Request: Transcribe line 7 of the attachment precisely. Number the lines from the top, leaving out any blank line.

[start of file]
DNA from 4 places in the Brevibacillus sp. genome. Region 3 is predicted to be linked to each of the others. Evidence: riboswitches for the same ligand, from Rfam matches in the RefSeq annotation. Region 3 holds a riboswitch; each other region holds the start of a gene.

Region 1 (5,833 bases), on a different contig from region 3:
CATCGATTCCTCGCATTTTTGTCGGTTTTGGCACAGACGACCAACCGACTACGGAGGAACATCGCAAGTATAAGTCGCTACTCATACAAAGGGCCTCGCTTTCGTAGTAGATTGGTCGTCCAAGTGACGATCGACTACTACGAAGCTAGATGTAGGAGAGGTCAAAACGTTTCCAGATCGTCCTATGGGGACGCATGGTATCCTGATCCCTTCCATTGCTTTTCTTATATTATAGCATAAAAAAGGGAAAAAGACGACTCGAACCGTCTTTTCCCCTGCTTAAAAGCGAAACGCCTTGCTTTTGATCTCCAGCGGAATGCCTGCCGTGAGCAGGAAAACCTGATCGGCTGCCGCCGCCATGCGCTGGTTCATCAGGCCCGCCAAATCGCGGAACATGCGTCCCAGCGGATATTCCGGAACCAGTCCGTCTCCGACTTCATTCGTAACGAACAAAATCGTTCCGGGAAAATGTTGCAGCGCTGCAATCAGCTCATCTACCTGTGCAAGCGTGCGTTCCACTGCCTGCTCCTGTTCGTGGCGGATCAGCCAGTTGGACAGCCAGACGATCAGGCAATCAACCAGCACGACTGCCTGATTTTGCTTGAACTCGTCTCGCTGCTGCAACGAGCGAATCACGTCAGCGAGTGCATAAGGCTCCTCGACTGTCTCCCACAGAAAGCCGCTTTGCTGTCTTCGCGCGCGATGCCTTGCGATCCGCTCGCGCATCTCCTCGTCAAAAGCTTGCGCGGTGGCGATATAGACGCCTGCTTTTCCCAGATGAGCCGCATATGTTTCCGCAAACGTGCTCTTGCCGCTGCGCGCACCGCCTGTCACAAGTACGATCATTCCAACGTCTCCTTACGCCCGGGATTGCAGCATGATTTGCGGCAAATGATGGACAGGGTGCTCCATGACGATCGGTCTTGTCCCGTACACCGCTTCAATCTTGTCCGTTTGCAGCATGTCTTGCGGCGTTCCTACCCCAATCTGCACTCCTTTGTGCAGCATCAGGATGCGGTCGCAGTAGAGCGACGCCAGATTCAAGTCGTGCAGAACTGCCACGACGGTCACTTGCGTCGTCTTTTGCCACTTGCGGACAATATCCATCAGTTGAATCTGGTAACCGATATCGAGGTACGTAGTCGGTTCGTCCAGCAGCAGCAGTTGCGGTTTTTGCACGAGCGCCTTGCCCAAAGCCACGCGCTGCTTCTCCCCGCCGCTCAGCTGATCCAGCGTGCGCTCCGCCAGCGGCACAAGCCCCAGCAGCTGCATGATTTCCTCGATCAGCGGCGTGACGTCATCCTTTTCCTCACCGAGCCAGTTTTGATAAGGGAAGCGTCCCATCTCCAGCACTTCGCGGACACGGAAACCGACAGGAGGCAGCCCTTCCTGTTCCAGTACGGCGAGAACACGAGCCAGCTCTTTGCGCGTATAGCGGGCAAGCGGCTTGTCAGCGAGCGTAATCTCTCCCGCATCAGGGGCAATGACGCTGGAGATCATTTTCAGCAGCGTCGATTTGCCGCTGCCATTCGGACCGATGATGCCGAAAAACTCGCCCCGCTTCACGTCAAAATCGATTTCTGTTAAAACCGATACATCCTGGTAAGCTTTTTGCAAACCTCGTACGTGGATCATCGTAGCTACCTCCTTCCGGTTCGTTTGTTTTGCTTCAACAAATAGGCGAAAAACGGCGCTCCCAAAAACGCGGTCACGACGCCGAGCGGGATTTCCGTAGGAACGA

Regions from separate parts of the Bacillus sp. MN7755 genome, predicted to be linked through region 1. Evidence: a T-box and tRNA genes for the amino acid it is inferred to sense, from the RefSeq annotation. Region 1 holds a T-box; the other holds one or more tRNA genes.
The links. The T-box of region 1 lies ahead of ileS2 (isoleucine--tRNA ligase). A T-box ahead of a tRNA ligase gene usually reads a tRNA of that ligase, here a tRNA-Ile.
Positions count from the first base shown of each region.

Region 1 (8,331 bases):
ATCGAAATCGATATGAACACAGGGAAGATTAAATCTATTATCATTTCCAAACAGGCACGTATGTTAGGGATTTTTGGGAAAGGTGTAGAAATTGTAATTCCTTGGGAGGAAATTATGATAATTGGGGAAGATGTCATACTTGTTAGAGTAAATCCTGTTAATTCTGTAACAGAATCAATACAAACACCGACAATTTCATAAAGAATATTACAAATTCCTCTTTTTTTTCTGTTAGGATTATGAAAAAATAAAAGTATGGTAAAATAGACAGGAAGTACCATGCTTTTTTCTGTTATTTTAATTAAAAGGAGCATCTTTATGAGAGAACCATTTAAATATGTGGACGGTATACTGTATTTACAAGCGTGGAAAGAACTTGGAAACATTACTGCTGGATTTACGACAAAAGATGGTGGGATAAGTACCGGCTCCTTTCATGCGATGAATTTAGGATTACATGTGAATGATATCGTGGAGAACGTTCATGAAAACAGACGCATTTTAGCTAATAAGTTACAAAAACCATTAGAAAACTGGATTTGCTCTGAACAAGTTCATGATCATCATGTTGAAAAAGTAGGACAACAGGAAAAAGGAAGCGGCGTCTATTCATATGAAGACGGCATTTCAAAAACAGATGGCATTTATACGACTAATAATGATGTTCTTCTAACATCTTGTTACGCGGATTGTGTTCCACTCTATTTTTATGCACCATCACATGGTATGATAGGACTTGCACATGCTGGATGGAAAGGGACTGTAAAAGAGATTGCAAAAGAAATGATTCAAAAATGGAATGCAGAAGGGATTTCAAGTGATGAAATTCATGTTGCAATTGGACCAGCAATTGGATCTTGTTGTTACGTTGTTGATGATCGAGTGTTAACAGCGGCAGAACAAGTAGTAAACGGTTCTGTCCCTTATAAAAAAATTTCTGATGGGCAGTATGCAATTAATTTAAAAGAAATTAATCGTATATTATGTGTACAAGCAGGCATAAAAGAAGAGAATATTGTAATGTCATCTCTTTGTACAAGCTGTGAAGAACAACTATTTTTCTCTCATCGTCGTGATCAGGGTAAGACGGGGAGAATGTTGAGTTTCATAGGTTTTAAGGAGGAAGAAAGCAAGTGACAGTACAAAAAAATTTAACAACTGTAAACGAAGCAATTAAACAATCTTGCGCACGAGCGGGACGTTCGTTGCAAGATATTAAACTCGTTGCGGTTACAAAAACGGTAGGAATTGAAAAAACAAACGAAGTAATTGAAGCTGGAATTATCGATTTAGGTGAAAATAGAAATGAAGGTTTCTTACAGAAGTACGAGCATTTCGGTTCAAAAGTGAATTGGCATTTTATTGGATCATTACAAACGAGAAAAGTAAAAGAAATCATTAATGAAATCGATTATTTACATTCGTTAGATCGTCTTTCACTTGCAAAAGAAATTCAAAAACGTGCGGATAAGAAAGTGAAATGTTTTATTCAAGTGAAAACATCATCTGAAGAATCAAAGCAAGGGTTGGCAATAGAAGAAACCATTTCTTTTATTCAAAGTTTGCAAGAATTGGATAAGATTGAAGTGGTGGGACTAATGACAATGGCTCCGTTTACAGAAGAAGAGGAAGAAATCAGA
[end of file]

Region 1 (8,331 bases):